Grade 12 Summer Reading

IB Literature 12: Your Grade 12 curriculum book to be read over the summer is F. Scott Fitzgerald’s The Great Gatsby. It is expected that you will read the book twice: once to experience the story as a whole, and once to annotate with knowledge of the full text. This should be completed by the first class. Please collect the text from the school store before you leave for this summer. For success in this course, we highly recommend that you read outside your comfort zone over the summer and have provided a list of diverse and critically-acclaimed books in the World Literature list below.

English 12 students should read and annotate George Orwell’s Animal Farm and 1 BOOK from Non-fiction. It is expected that students will arrive with their books on the first day of class prepared to carry out independent analysis on their chosen texts. For example, students should be able to discuss: the function of literary devices in specific passages, how authors craft theme, and the differences between fiction and non-fiction. A book that is starred means that it is a more difficult read.

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Adrift by Steve Callahan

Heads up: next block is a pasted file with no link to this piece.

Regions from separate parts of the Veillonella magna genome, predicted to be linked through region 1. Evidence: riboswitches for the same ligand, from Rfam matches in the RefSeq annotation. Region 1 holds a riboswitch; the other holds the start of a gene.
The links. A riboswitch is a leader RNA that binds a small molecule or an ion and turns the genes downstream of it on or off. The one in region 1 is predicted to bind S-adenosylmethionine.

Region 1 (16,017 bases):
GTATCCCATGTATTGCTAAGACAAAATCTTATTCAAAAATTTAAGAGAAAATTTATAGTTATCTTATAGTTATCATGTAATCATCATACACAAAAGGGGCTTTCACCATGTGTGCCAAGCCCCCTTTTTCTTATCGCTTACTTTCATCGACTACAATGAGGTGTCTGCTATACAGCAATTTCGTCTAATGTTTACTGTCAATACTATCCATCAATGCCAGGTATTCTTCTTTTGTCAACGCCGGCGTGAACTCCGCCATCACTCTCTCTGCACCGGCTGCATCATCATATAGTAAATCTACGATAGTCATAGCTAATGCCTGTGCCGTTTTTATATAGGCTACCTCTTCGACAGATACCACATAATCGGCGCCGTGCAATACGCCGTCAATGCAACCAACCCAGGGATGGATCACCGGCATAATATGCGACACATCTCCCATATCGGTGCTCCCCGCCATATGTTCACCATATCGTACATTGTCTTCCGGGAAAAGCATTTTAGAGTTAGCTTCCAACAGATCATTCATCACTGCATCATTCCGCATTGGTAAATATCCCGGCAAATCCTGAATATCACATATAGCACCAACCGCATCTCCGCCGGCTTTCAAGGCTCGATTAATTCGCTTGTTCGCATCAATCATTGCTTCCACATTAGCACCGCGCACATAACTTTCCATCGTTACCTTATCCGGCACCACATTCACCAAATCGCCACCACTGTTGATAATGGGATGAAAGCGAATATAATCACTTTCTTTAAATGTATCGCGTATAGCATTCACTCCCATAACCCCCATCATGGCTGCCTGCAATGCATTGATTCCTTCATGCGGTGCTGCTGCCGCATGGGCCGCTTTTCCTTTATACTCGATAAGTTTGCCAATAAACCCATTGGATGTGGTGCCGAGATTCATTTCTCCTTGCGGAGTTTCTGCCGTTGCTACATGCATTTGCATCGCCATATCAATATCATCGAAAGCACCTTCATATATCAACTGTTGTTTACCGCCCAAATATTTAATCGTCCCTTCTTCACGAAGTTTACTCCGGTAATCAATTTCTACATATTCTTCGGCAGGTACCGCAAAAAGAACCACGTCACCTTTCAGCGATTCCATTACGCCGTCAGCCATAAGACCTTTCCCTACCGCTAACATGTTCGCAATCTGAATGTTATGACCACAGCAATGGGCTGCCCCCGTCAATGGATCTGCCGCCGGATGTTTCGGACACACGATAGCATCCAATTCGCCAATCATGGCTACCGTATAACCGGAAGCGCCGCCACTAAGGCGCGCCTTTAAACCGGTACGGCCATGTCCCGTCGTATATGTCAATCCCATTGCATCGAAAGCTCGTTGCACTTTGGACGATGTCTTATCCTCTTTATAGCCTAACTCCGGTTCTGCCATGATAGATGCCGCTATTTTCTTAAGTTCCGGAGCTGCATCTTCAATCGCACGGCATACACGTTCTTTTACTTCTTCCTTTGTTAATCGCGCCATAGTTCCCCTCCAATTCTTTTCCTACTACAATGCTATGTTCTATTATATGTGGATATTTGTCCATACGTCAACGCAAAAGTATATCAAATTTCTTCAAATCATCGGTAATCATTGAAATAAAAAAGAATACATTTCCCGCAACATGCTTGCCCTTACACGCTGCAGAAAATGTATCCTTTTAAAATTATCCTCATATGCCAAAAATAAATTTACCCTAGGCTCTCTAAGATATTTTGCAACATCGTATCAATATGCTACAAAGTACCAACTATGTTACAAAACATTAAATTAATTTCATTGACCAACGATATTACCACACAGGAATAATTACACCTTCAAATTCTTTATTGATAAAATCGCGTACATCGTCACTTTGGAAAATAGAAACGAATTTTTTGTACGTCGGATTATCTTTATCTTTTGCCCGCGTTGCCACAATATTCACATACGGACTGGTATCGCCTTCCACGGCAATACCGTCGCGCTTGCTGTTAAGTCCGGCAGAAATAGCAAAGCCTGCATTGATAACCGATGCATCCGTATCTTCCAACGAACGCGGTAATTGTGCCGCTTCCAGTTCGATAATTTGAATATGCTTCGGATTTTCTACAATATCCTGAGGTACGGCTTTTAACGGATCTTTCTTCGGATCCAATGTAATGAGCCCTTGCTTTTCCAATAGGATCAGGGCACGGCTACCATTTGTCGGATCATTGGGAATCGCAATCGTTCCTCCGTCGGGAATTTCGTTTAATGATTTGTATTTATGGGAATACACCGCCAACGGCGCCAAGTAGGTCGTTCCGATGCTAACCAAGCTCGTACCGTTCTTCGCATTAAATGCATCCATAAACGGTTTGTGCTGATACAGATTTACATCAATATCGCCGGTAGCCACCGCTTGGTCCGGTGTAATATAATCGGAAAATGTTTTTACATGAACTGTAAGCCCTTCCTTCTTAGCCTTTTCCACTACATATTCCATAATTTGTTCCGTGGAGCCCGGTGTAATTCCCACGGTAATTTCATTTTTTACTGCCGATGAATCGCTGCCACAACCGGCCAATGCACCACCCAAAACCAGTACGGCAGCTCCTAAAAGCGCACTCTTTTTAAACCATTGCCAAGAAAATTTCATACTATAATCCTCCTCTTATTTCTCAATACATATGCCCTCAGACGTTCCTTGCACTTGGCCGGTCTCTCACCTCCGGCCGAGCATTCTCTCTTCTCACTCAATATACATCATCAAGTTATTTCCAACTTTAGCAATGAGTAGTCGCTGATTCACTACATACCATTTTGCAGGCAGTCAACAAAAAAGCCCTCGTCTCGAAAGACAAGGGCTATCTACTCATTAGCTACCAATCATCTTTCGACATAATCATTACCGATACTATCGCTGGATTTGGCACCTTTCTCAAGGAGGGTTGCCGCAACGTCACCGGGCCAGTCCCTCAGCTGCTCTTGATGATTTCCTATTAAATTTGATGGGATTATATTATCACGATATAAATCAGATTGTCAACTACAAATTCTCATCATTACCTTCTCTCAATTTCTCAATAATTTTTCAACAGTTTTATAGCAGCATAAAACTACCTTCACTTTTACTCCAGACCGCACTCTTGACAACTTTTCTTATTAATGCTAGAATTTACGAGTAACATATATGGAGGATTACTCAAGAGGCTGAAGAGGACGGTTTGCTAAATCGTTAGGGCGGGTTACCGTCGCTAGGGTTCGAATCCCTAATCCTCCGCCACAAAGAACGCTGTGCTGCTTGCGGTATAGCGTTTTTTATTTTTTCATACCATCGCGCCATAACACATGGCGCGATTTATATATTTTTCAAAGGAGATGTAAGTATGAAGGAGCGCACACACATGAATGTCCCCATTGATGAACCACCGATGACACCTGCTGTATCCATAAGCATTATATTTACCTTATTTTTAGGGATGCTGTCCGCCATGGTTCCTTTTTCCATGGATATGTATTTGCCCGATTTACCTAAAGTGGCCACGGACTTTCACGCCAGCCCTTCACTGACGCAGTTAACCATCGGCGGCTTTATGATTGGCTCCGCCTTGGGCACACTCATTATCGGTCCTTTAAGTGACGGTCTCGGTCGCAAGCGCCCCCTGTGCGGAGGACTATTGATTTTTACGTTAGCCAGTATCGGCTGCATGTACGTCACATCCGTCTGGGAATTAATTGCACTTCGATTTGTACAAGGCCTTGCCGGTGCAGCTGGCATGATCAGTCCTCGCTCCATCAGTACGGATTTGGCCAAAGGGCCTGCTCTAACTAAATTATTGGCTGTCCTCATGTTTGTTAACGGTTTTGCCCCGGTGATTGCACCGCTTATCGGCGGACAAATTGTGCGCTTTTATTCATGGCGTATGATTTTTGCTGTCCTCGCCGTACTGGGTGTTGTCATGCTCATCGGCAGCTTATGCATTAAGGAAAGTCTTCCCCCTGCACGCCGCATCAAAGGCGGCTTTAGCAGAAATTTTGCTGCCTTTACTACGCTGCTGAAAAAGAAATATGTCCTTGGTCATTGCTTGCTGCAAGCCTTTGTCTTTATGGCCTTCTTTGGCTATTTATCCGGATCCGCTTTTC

In this true-life adventure, Callahan survives 76 days on the Atlantic in a five-foot rubber raft.

Alive by Piers Paul Read
Based on story of 32 rugby players who survived a plane crash and spent 70 grueling days in the Andes.

Behind the Beautiful Forevers: Life, Death and Hope in a Mumbai Undercity by Katherine Boo
Extraordinary look into life—and morality—in an Indian slum.

A Brief History of Time by Steven Hawking
The physics guru illuminates startling new theories about our world. Mr. Lidstone’s pick.

Chronicles: Volume I by Bob Dylan
Bob Dylan shares his personal recollections of his life and career.

Cleopatra by Stacy Schiff
Schiff’s lucid, engaging biography makes us realize how little we know of Cleopatra.

The Concubine’s Children by Denise Chong
A granddaughter writes about her grandmother’s life in China and BC.

Crazy Horse by Larry McMurty
Crazy Horse became the greatest of all Sioux warriors by defeating Custer at the Battle of Little Bighorn

Cyberthieves, Cybercops and You by Misha Glenny
British writer Glenny’s history of how cyber-crime went from the domain of lone-wolf hackers to a highly organized criminal underworld.

The Devil and Sherlock Holmes by David Grann
“At once a biography, a detective story and wonderfully vivid piece of travel writing...suspenseful...rollicking...”

Disaster was My God: A Novel of the Outlaw Life of Arthur Rimbaud
by Bruce Duffy
Rimbaud was the extraordinary and revolutionary 19th-century poet who then refashioned himself as an arms dealer in Africa.

Discipline and Punish by Michel Foucault